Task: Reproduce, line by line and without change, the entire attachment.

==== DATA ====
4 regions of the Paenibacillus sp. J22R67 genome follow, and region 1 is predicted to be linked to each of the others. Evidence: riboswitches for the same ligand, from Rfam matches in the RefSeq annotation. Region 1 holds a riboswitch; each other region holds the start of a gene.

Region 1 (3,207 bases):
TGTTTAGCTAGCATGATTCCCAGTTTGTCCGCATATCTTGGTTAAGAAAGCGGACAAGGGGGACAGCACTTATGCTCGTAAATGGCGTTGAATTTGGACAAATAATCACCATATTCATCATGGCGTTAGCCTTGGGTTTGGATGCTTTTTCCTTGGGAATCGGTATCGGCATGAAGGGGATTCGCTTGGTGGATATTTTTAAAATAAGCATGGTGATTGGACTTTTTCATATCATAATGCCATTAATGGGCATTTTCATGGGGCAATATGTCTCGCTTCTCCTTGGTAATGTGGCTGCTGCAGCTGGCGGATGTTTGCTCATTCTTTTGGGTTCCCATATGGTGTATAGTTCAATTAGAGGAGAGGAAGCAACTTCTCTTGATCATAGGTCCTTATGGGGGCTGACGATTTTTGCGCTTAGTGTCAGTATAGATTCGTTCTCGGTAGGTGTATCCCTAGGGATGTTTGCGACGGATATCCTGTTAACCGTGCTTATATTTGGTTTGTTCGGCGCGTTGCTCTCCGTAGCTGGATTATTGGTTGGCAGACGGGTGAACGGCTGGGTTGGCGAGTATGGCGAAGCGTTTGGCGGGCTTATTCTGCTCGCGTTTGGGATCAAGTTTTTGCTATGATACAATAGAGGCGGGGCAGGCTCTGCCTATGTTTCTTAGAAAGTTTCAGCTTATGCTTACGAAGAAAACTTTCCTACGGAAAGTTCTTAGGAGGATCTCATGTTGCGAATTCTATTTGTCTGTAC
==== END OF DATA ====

4 regions of the Paenibacillus sp. J22R67 genome follow, and region 1 is predicted to be linked to each of the others. Evidence: riboswitches for the same ligand, from Rfam matches in the RefSeq annotation. Region 1 holds a riboswitch; each other region holds the start of a gene.

Region 1 (3,207 bases):
TGTTTAGCTAGCATGATTCCCAGTTTGTCCGCATATCTTGGTTAAGAAAGCGGACAAGGGGGACAGCACTTATGCTCGTAAATGGCGTTGAATTTGGACAAATAATCACCATATTCATCATGGCGTTAGCCTTGGGTTTGGATGCTTTTTCCTTGGGAATCGGTATCGGCATGAAGGGGATTCGCTTGGTGGATATTTTTAAAATAAGCATGGTGATTGGACTTTTTCATATCATAATGCCATTAATGGGCATTTTCATGGGGCAATATGTCTCGCTTCTCCTTGGTAATGTGGCTGCTGCAGCTGGCGGATGTTTGCTCATTCTTTTGGGTTCCCATATGGTGTATAGTTCAATTAGAGGAGAGGAAGCAACTTCTCTTGATCATAGGTCCTTATGGGGGCTGACGATTTTTGCGCTTAGTGTCAGTATAGATTCGTTCTCGGTAGGTGTATCCCTAGGGATGTTTGCGACGGATATCCTGTTAACCGTGCTTATATTTGGTTTGTTCGGCGCGTTGCTCTCCGTAGCTGGATTATTGGTTGGCAGACGGGTGAACGGCTGGGTTGGCGAGTATGGCGAAGCGTTTGGCGGGCTTATTCTGCTCGCGTTTGGGATCAAGTTTTTGCTATGATACAATAGAGGCGGGGCAGGCTCTGCCTATGTTTCTTAGAAAGTTTCAGCTTATGCTTACGAAGAAAACTTTCCTACGGAAAGTTCTTAGGAGGATCTCATGTTGCGAATTCTATTTGTCTGTAC